Young Nepalis want to be agents of change, and by improving the regulatory and enabling environment for them, Nepal can continue to move forward in growing its entrepreneurial ecosystem to create jobs and drive economic growth
Nepal is a country that has grappled with natural disasters and political instability over the past decade. But it’s also a nation in recovery. The potential and optimism for Nepal’s future was tangible upon our recent visit to Kathmandu in March, and there’s no greater manifestation of that hope than in the nascent but growing entrepreneurial scene in the country’s capital.
Invest2Innovate (i2i) was established six years ago to support startup communities in growth markets like Nepal. Our goal at i2i is to see opportunity in some of the world’s most overlooked countries, and to work to unleash that potential. While investors might overlook Nepal thanks to its relatively small population of 29 million and a low GDP per capita, we see opportunity in the fact that 70 per cent of Nepal’s population is under 35 years old. In other words, there are a tremendous number of young people who can be catalysed to solve Nepal’s greatest problems through business. Nepal may have challenges, but amid those problems there is great potential for change.
i2i has operated and supported young entrepreneurs in Pakistan since 2011, and in our visit to Nepal, we saw many similarities between the two countries, both in the market potential and the barriers hampering the startup ecosystem.
Despite this tremendous growth, however, regulatory barriers still threaten to stunt the potential of this space.
Over just five days in Kathmandu, thanks to the generosity and support of the US Embassy, we were able to meet with and interview a number of leaders in Nepal’s startup environment, from entrepreneurs and investors to government officials and incubation managers. The most common challenges listed by these stakeholders include Nepal’s brain drain issue, access to capital, the flow of money in and out of Nepal, as well as other regulatory barriers which inhibit innovation and the growth of the entrepreneurial ecosystem.
Among the 70 per cent of Nepal’s 35 or younger crowd, many aspire to leave Nepal for education and job opportunities abroad. This “brain drain” issue not only results in a smaller pool of young people launching businesses, but also a smaller pool of human capital from which startups can recruit staff. Among the stakeholders we met, this human capital issue was the most-cited challenge to entrepreneurship in Nepal. In order to tackle this challenge, government incentives for startups – including tax breaks and the enabling of e-commerce payment platforms – could entice young people to stay in Nepal. Moreover, as more incubators, accelerators, and entrepreneurship competitions are set up in Kathmandu, it is critical that government red tape is reduced or removed to provide a solid foundation from which the ecosystem can grow.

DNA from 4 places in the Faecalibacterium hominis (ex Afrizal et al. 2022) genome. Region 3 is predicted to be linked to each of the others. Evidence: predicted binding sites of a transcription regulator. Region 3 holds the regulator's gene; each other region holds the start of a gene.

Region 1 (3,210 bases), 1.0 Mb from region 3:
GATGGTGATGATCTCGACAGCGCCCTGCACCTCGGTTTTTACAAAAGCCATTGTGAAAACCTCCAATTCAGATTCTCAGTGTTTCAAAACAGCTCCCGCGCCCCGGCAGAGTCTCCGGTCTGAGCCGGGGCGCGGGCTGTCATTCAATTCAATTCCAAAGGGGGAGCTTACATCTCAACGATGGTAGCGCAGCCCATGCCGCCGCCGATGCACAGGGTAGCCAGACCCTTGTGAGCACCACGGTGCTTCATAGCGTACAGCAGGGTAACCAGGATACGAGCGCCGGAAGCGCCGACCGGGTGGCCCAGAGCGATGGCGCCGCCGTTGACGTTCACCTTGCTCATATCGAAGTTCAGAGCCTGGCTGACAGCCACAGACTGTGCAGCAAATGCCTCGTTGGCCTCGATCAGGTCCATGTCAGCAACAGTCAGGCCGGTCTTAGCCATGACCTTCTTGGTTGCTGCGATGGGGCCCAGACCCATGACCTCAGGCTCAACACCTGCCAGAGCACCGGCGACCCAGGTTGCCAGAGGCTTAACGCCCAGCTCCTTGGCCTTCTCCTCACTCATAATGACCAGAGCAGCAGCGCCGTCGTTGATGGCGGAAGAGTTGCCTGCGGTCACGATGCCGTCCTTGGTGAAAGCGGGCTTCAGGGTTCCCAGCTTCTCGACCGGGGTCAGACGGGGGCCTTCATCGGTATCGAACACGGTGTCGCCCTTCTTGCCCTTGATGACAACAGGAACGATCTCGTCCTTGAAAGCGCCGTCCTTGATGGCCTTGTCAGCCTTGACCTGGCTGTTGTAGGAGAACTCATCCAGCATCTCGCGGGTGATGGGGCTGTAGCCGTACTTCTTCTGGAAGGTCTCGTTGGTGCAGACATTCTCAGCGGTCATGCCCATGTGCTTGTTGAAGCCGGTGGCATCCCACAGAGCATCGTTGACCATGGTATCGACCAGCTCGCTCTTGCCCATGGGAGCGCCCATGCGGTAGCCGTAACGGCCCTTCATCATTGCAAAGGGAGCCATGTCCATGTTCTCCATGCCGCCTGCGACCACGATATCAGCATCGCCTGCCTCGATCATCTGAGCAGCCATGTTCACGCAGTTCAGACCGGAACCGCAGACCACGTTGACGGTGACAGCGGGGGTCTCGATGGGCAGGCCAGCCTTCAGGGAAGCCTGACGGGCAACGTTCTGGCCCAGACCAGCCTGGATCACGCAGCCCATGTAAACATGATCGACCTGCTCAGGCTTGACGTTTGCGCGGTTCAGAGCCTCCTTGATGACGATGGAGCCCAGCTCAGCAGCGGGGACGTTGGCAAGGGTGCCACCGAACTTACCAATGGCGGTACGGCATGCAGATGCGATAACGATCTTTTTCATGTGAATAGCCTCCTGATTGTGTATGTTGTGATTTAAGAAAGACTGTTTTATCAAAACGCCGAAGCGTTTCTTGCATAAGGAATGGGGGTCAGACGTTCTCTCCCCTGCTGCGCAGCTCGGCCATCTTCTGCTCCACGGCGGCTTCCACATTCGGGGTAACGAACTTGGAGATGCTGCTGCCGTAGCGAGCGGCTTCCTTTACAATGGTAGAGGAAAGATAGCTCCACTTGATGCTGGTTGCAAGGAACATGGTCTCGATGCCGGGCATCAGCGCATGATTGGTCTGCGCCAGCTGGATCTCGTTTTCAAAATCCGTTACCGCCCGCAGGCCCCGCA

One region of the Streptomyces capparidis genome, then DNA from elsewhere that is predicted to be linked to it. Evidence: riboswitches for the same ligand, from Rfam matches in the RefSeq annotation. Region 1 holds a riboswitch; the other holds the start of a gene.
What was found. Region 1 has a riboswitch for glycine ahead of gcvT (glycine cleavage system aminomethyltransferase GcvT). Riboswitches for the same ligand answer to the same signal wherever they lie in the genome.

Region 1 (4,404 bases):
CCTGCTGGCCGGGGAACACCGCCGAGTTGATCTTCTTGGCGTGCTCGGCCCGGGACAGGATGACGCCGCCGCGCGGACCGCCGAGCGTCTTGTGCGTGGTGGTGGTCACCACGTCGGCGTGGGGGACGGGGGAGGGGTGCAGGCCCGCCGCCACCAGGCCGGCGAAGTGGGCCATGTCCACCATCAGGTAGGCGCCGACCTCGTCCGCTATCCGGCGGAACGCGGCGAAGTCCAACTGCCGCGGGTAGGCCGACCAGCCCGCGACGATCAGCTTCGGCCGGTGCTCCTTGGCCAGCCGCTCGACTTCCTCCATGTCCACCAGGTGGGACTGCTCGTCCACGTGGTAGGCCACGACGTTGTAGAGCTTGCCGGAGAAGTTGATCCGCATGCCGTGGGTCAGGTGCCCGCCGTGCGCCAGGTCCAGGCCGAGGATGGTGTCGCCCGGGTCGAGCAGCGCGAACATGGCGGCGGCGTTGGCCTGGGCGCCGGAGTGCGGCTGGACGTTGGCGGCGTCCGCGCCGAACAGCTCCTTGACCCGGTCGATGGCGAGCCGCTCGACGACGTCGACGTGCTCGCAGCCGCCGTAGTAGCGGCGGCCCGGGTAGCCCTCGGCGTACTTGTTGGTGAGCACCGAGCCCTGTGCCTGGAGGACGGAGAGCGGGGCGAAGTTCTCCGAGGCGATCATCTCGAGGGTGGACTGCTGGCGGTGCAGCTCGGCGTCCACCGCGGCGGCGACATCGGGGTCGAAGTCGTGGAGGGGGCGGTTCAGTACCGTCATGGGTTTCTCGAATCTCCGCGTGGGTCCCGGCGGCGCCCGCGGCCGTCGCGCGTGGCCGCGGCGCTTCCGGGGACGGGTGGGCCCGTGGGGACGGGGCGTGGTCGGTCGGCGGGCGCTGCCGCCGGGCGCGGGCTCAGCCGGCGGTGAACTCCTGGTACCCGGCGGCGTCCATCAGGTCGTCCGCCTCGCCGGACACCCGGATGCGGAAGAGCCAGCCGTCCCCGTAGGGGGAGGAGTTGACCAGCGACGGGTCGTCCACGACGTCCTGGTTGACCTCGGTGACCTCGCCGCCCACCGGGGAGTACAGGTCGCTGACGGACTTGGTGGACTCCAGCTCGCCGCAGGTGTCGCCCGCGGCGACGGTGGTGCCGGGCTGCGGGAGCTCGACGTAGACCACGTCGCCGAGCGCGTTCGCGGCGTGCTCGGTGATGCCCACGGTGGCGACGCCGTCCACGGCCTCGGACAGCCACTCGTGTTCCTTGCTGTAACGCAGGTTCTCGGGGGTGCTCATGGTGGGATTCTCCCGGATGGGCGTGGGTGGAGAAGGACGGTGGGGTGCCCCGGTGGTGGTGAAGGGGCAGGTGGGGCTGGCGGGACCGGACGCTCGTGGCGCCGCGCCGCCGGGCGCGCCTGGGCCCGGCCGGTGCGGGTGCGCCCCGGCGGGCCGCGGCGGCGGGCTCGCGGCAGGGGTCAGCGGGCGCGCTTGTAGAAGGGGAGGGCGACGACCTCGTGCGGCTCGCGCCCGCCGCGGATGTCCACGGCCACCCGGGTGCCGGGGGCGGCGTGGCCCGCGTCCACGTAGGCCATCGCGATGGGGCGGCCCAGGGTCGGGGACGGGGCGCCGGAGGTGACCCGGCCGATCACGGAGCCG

While the brain drain issue is certainly a challenge, we did meet several entrepreneurs and technology industry leaders who had gone abroad to work or study for a number of years, but then returned to Nepal to launch and build businesses. Entrepreneurs like Avishek Malla of SunFarmer Nepal, Dibesh Karmacharya of Center for Molecular Dynamics Nepal, and Sajal Pradhan of Best Paani, are all great examples of young people who returned home, bringing with them global exposure and skillsets, and who are creating local jobs as a result. Therefore, while it is important to provide opportunities for young people to stay in Nepal, it is equally important to incentivise more Nepalis abroad to come home and to contribute to their economy and the country’s future.
Another pressing challenge facing the Nepali entrepreneurship space is the issue of money; specifically, the flow of money into and out of Nepal. In all of our interviews, the flow of money particularly out of the country proved to be an enormous barrier for young entrepreneurs seeking to raise foreign capital, pay for services to boost their businesses, and access customers abroad. Compared with industries like handicrafts and agriculture, where the flow of goods is a challenge for Nepal’s landlocked economy, a technology-based business or service depends on a different kind of infrastructure – digital infrastructure.
However, given that most internet-based businesses rely on social media platforms like Facebook for marketing and customer acquisition, the fact that Nepalis cannot even pay for ads on this marketing channel in the current regulatory environment is a critical barrier to growth. Improving the regulations around payments and the flow of money would facilitate the ability of Nepali startups to connect with international customers, whether just across the border or on the other side of the world.
Even in just a week-long trip to Kathmandu, we could see the tremendous economic opportunity in Nepal.
Young Nepalis want to be agents of change in their country, and by improving the regulatory and enabling environment for these young entrepreneurs, investors, and support organisations, Nepal can continue to move forward in growing its entrepreneurial ecosystem to create jobs, drive economic growth, and allow for success stories to emerge from this market.
Lakhani is founder/CEO & Tariq is accelerator and strategy head of Invest2Innovate
A version of this article appears in print on May 21, 2018 of The Himalayan Times.